To be honest, I’m not looking forward to it.

I know, I know, humans need sunshine and vitamin D and all that. And the heat of the sun will help my cold and sore muscles, because staying underground all the time isn’t exactly great for me.

But half of what’s outside wants to kill me and I’m not up for that all the time.

Yesterday, when I came up to my rooms to grab some water to drink, one of the camouflage giraffe corgis was standing at my window, just staring in. Just… staring… like the only thing it wanted to do was come inside and blow me to kingdom come.

I guess if there’s one thing I’m lucky about, it’s that they seem to be too dumb to realize they could collapse my cave house, and crush me inside, by blowing up right next to it.

And at least it isn’t the land squid. I heard one of them while I was mining yesterday, stopped mining, and hid under an overhang for about a half hour, hoping it would pass me by. It didn’t do it’s **vwoop** thing into the cave I was in, so I was spared.

I’m not really safe anywhere here. I just feel safer in the caves. After all, I’ve been trained in mining, not so much in farming and animal husbandry. Especially xenobiological animal husbandry.

Anyway, the sun is up, and I should go use it to relax. Maybe I’ll start a fire and heat some water and take a bath or something. I miss hot showers.

Sketch of the inner wall of the cave house. Window on left, door, window on right. in the window on the left one can see a giraffe corgi (head and snakelike body or maybe it's the neck) staring in with black eyes and a gaping maw. Not as creepy as it should be, but the author is a bad artist.

Day 38: More digging

Day 38:

All I did today was dig and fall down.

Occasionally, when The Company knew we’d be working in risky locations, they’d allow us to use the internal dampening belts, that ensured if you fell you wouldn’t hit the ground hard.

(The complication was that they also dampened the inertia of our mining, so they slowed us down significantly.)

I’d give my eye teeth for a dampening belt right now.

Sketch of a human figure wearing a dampening belt, which is more like a harness (shoulder straps, leg straps, belt in the center). The harness is surrounded by a green glow which covers the torso, most of the arms, part of the legs and head.
I miss these

Day 37: Loops

Day 37:

I said I was going to dig all day and I did. Wore out a number of my tools, too, so I know what I’m doing tomorrow.

I hit a huge vein of ore  (I think I mentioned that the other day), but I didn’t realize how huge. It’s big enough I’ve been digging for 14 hours and it’s still going. For a while it was swerving off my chosen course of “toward the mountain” but then the entire vein swerved back toward the mountain, so I’m good there.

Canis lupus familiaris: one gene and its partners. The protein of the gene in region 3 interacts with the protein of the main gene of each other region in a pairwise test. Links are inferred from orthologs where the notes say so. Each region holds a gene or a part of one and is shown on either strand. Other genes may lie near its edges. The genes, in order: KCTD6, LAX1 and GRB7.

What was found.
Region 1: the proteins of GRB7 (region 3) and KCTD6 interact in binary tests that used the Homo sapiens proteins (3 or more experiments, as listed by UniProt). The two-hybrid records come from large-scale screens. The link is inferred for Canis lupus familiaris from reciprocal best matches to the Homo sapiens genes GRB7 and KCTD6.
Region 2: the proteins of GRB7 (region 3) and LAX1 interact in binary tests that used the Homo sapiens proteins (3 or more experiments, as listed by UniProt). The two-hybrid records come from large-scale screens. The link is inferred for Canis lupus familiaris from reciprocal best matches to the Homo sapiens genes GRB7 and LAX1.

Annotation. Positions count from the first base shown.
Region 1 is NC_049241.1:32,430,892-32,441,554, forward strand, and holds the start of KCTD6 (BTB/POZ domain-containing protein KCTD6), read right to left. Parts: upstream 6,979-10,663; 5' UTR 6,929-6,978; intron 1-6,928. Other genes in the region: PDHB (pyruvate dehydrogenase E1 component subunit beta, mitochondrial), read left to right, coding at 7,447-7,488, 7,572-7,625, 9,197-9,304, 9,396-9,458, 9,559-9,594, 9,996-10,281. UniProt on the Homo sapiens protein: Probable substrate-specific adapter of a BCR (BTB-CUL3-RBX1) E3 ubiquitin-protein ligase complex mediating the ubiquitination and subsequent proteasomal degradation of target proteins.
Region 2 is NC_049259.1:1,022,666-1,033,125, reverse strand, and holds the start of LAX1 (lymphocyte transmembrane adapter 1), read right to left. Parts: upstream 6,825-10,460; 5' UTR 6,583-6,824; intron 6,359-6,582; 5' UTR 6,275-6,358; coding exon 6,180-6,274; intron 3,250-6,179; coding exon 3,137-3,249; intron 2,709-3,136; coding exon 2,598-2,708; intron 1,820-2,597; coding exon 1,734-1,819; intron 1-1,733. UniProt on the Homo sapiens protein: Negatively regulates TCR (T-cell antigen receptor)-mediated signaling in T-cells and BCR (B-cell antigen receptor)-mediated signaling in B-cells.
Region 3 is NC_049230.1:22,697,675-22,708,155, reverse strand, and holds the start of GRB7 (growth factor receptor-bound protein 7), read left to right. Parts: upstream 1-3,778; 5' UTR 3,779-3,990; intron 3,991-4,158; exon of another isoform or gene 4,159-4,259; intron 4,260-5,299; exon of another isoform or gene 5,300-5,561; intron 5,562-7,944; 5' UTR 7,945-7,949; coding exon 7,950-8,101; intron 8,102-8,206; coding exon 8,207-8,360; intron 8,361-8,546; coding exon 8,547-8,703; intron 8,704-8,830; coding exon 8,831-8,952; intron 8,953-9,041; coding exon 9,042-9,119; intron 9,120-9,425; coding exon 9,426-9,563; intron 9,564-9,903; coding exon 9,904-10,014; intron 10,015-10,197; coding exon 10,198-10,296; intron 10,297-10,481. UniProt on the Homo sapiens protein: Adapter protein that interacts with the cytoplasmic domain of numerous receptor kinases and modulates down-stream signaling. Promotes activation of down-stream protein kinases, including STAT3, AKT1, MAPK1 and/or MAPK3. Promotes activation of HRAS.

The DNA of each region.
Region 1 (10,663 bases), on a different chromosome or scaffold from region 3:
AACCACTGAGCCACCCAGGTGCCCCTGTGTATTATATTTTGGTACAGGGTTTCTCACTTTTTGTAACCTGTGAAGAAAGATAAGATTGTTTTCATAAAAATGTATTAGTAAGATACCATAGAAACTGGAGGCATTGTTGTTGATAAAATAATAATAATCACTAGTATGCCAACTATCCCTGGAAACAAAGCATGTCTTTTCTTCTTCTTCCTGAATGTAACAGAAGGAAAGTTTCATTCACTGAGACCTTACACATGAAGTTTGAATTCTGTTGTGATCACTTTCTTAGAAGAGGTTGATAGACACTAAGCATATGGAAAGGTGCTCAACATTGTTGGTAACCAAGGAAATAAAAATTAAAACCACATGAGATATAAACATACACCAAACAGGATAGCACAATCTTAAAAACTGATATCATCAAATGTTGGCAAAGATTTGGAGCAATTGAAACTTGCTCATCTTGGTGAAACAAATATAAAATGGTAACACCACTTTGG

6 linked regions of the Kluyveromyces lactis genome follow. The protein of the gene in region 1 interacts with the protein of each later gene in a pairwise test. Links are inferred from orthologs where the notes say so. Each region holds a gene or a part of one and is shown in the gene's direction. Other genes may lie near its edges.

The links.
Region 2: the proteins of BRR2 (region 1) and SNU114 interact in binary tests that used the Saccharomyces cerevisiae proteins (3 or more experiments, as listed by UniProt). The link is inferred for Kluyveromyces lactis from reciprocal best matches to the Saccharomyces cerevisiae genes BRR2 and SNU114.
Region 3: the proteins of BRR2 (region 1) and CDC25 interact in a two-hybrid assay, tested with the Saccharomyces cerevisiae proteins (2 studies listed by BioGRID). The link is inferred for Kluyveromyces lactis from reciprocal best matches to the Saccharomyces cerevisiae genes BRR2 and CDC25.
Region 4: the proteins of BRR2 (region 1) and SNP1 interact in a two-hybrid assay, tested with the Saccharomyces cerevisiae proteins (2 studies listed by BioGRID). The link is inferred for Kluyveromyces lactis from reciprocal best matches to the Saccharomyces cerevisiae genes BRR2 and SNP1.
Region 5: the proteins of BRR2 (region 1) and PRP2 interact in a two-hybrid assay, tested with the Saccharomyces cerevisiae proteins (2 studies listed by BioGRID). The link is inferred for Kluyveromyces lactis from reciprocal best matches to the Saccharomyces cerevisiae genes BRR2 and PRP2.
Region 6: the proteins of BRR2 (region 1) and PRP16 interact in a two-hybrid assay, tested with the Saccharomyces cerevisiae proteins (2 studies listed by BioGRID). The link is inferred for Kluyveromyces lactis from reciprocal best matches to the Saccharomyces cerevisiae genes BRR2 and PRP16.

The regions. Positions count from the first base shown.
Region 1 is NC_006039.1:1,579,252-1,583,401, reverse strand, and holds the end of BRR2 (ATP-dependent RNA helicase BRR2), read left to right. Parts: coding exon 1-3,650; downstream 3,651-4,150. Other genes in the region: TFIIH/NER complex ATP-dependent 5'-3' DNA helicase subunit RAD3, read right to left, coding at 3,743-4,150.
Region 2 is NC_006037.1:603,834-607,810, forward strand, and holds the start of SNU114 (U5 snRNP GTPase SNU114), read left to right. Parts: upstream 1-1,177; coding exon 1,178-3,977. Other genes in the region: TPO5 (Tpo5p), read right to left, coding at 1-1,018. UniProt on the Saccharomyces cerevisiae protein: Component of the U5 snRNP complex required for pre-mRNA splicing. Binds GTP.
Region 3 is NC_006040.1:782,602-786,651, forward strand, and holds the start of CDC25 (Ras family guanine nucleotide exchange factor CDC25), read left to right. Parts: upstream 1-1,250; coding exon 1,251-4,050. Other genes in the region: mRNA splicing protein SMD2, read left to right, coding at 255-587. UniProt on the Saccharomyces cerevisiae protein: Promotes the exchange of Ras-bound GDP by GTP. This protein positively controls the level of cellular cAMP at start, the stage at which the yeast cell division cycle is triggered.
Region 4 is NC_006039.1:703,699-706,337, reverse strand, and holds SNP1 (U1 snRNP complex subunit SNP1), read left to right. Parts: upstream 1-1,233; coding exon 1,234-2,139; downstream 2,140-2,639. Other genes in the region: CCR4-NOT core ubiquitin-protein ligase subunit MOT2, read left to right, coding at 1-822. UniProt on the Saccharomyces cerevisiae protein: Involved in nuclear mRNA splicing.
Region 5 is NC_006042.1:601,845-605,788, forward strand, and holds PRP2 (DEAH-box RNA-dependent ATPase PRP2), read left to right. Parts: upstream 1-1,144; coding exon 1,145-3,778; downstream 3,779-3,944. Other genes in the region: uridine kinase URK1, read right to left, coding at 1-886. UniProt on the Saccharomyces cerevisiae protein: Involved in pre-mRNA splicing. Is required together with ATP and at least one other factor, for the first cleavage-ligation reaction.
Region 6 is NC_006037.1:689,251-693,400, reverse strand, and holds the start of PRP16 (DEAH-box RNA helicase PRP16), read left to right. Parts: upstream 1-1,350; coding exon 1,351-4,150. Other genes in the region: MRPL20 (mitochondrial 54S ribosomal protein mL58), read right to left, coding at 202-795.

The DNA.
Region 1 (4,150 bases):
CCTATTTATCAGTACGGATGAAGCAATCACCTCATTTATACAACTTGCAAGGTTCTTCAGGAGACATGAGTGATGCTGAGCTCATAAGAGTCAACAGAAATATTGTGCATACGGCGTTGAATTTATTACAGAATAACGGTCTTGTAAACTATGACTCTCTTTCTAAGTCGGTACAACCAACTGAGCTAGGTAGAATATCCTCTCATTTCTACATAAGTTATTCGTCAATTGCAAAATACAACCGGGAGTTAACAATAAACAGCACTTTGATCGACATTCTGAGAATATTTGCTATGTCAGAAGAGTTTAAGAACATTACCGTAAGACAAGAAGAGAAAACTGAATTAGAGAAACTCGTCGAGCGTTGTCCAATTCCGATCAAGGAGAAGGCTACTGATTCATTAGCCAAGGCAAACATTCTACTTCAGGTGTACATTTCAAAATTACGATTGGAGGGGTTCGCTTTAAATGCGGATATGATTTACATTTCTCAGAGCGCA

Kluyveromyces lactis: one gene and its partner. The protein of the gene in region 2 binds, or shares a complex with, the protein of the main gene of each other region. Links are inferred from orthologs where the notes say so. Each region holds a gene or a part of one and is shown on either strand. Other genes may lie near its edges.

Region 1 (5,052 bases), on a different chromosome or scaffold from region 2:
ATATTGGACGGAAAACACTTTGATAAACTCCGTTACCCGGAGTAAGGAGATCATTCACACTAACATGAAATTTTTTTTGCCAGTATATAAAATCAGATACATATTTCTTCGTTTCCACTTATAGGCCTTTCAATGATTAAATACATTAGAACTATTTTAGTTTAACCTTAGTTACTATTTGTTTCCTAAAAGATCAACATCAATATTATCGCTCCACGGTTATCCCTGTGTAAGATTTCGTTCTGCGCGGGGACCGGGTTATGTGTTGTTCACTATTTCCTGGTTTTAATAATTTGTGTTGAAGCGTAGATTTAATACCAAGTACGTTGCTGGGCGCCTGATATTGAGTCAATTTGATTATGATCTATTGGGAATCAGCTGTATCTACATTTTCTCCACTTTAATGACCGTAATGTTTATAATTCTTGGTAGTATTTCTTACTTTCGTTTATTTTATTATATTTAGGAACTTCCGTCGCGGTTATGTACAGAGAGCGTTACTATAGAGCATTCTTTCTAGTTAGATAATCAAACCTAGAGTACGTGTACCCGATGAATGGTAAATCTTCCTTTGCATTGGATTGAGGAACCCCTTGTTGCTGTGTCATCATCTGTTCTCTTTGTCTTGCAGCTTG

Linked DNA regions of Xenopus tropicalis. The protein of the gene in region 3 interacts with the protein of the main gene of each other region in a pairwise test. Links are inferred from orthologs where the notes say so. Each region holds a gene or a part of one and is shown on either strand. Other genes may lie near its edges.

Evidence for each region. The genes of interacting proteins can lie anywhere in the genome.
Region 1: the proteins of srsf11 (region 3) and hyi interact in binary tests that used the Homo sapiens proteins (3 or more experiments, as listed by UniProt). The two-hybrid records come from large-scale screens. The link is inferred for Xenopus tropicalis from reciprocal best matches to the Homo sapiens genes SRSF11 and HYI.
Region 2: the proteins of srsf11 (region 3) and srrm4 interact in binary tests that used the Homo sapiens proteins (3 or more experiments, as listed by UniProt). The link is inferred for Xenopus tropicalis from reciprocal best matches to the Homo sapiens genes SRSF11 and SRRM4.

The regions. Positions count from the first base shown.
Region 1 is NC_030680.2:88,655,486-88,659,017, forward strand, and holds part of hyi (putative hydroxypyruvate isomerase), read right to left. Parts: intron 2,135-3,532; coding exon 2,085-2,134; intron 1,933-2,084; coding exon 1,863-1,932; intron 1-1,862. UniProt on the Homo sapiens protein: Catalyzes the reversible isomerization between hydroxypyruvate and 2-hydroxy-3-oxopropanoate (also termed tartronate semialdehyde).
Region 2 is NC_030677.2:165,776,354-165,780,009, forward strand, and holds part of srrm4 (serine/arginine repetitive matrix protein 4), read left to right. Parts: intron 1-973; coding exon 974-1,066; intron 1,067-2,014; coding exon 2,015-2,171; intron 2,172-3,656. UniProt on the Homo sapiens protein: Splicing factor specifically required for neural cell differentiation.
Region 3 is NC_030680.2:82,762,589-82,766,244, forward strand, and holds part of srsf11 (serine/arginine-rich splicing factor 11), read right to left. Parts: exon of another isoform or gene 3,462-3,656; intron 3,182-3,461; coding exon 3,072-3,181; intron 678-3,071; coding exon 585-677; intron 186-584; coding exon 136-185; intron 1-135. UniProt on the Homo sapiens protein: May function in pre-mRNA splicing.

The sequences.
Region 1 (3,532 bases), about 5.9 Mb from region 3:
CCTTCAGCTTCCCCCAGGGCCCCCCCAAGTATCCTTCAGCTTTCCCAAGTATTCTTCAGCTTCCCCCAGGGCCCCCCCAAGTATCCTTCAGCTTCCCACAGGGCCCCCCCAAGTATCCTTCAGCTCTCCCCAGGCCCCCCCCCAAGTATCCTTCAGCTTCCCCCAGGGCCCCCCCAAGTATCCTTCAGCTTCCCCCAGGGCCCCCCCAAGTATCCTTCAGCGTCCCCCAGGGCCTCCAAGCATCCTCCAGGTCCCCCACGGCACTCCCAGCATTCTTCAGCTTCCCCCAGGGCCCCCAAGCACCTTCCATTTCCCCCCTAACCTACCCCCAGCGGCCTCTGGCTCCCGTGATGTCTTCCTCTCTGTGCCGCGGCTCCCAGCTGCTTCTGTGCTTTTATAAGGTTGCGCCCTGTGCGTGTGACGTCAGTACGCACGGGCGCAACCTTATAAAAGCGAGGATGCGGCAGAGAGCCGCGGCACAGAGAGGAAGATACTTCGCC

I’m sore. I’m tired. I’m running out of tools and seriously missing my mining laser. But I feel a lot more accomplished today than I did when I was repairing things other creatures broke.

It takes a special kind of person to fix things that other people break, especially when it happens over and over and over again. I was always kind of impressed that the ship’s mechanic, Marvin, didn’t just beat me over the head with my laser mining pistol after the third or fourth time I held it too close to the wall and half-melted its firing mechanism.

Marvin was pretty awesome.

Marvin was actually his last name – his first name was like Hinkley or Reginald or something horrible that had been passed through the generations, so we all called him Marvin.

He was about two meters tall, sandy hair that was thinning at the edges and showing a bit of grey at the ears, stormy grey eyes but a smile that lit up the room. He spent most of his time laughing. He loved a challenge, loved to see what horrible ways we’d broken the equipment this time, and almost always could fab something out of the fabricator to repair whatever we’d done.

One time when I was snooping around his workshop waiting for him to finish a job for me, I looked him up on the versnet. Turned out he was the top contributor to the MakerBotVers network for repair and upgrade instructions in like the whole universe. Or at least the part of the universe that uses versnet.

He was like everything my dad wasn’t when it came to life: handy, friendly, laughing, willing to share what he knew with others…


Dug a lot of holes. Need some sleep. Will probably do the same tomorrow.

Sketch of broken shovels. Two have broken heads, one has a handle split in half lengthwise (down the shaft) and the other is split in half widthwise (snapped). labeled "broken shovels"
The shovel where the handle split straight down the center gave me so many splinters.